How to use it
Boosting trade opportunities for least-developed countries
Published 31 January 2023
The past three years of pandemic, war, and inflation, have been particularly challenging for least developed countries. How can LDCs use trade to strengthen their economies in these challenging times? What more can the international community do to integrate LDCs into the multilateral trading system? The World Trade Organization provides some guidance.
Here’s how to use the WTO report entitled Boosting trade opportunities for least-developed countries: progress over the past ten years and current priorities.
Why is the WTO LDCs report important?
The international community has demonstrated a serious interest in promoting the economic development of LDCs, including through trade, as evidenced by the Istanbul Programme of Action for LDCs from 2011 to 2020. As this decade progresses, it is important to understand what progress, if any, LDCs and the international community have made in expanding LDC participation in trade. The WTO LDCs report provides a summary of these accomplishments and identifies areas for improvements and further work going forward in order to incorporate LDCs fully into the global trading system.
The WTO LDCs report includes four sections followed by statistical annexes:
- LDC Trade Performance from 2011 to 2020;
- LDC Integration into the Multilateral Trading System;
- Building LDC Capacity to Trade;
- LDC Graduation; and
- Annexes with key trade data for each of the 46 LDCs.
- As of 2020, LDCs’ share of global exports was 0.91%, down from 0.95% in 2011; LDCs made up only 1.01% of global merchandise exports and 0.53% of commercial services exports. (pp. 5-7, Figures 1, 3, and 4)
- LDC trade is highly concentrated: 10 LDC exporters accounted for 73% of LDC exports in 2020; most exports went to five major markets: China, the EU, the US, India, and Thailand. (p. 5)
- The largest share of LDC merchandise exports is petroleum-based primary products; clothing exports have increased significantly over the past decade. (p. 5-6, Figure 2)
- Tourism is the primary services export sector for LDCs; LDC commercial services exports dropped by around 40% in 2020 due to Covid’s impact on travel. (p. 7)
- Preferential LDC market access is a key tool for LDC integration into the multilateral trading system; over the past decade, WTO Members have expanded this by adopting full duty-free and quota-free market access, simple and transparent rules of origin and preferential services market access for LDCs. (pp. 9-11, 19)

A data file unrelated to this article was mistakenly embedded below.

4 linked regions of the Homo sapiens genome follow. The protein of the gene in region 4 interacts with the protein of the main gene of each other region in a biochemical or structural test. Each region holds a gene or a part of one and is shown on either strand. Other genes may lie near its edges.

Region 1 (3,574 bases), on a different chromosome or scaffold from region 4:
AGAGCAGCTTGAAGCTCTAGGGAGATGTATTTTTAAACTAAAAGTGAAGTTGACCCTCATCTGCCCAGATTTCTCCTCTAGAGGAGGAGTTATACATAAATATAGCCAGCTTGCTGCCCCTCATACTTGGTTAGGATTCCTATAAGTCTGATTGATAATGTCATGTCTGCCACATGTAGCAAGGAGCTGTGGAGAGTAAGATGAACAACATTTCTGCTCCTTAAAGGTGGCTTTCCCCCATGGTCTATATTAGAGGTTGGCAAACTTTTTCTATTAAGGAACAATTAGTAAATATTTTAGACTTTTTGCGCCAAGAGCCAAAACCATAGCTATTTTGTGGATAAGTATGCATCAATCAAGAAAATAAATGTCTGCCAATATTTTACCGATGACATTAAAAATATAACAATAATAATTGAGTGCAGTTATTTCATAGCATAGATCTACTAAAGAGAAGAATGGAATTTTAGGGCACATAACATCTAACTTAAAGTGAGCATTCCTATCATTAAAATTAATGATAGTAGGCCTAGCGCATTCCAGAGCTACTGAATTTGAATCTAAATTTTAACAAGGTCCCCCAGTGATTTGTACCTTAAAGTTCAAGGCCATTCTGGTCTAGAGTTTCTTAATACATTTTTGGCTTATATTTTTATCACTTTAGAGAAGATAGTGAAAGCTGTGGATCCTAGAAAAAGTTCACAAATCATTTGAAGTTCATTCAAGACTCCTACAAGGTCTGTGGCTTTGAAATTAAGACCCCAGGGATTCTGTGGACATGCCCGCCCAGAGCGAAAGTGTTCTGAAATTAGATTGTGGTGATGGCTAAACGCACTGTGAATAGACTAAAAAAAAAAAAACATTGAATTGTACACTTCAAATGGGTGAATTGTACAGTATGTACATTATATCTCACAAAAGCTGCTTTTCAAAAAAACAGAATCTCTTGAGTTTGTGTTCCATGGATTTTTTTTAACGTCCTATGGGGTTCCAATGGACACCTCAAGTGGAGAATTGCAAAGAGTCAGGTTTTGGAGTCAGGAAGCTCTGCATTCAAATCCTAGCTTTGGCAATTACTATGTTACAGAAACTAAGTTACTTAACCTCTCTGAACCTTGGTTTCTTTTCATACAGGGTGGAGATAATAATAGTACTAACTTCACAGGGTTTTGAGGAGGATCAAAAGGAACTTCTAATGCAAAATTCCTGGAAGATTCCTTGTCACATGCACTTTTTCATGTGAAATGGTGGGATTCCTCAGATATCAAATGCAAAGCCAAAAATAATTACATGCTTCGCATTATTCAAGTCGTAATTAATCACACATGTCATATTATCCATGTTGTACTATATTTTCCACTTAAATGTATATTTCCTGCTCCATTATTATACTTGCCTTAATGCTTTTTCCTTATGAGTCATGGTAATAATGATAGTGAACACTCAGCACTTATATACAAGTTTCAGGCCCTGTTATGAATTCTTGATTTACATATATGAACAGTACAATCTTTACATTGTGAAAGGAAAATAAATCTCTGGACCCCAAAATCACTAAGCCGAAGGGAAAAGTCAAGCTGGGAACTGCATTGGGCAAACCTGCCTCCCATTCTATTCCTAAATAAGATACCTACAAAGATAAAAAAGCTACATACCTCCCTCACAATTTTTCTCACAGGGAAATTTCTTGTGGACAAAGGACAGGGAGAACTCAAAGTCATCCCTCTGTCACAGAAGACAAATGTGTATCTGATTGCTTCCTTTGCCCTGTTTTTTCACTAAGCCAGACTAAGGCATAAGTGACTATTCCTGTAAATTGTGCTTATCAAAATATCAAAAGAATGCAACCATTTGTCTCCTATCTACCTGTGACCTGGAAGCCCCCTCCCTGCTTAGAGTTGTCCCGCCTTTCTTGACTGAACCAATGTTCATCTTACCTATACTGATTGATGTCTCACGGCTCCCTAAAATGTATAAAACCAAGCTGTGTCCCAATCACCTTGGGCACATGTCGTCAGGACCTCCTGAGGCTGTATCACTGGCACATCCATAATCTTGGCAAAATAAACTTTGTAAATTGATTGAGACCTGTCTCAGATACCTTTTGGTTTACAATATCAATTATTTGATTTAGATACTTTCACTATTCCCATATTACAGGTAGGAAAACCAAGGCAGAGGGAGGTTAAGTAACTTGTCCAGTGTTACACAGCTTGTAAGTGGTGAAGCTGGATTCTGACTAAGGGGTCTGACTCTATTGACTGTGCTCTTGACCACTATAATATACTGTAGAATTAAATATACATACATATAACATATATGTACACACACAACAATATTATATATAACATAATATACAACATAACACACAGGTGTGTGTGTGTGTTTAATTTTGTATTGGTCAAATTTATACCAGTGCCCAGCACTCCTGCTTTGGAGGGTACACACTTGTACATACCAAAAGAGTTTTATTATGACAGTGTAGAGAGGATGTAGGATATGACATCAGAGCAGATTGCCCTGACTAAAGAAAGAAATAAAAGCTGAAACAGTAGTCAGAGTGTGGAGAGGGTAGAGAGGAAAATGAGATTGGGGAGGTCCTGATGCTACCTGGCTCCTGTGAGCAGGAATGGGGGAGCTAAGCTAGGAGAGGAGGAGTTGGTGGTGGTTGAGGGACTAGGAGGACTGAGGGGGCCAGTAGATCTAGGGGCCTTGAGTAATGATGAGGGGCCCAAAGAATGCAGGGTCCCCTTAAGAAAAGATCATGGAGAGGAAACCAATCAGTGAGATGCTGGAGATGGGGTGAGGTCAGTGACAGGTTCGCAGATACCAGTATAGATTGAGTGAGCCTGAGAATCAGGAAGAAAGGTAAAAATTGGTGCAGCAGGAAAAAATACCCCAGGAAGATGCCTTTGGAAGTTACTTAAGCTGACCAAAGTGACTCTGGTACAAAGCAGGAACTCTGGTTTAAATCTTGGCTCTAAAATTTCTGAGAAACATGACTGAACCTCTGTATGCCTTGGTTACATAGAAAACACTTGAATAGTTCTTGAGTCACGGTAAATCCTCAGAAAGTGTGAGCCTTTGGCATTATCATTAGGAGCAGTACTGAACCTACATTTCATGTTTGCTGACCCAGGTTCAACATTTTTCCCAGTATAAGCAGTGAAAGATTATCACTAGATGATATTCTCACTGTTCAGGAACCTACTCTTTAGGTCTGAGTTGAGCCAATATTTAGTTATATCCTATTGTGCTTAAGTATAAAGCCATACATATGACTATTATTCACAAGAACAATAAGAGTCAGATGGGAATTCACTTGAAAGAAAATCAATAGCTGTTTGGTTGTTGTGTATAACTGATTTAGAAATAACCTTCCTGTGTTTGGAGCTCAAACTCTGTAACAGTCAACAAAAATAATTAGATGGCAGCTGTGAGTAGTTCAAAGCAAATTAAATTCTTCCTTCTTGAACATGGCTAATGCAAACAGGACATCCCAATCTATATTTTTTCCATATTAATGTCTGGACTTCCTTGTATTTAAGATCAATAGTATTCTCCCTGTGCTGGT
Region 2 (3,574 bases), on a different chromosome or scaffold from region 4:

- Flexible implementation of WTO rules, particularly for intellectual property, have helped LDCs accede to the WTO and supported LDC access to medicines and technologies. (pp. 11-13)
- 35 LDCs are WTO Members; 9 acceded after 1995 of which, 3 have already graduated; 8 more LDCs are in the process of acceding. (p. 12, Box 1)
- The Trade Facilitation Agreement can particularly benefit LDCs by reducing trade costs by up to 16%; LDCs need additional time and support to implement the commitments. (pp. 13-14)
- WTO Members continue to be sensitive to LDC needs in agriculture trade and fisheries subsidies, and to give special and differential treatment in WTO agreements. (pp. 14-17)
- The WTO gives technical assistance to build LDC human and institutional trade capacity. (p. 19)
- The WTO has distributed 30 percent of over US$366.9 billion in Aid for Trade to LDCs, to implement the Istanbul Programme of Action for LDCs. (pp. 19-20)
- The Enhanced Integrated Framework, a partnership among LDCs, former LDCs, donors, and international organizations, has provided US$230 million since 2009 to fund analysis, strengthen LDC trade institutions, and build productive sectors with high export potential. (p. 21)
- LDC graduation is a WTO priority: between 2011 and 2020, 4 LDCs graduated from LDC status. 16 LDCs are in the process of graduating. (pp. 23-24, Figure 6)
- Graduating LDCs face the challenge of sustaining progress they have made once they graduate, in part because of the loss of preferences and special rules related to their LDC status. (pp. 23-25)
- The WTO has produced research and analysis to better understand the issue and identify resources to address it. (pp. 24-25)
The WTO LDCs Report provides a good summary of LDC performance in the multilateral trading system, how the system is structured to include and incorporate their participation, the tools used to provide aid to increase their capacity, and the challenges of graduation. This report serves as a useful starting point for anyone researching how the WTO assists LDCs in using trade as a tool for economic development.
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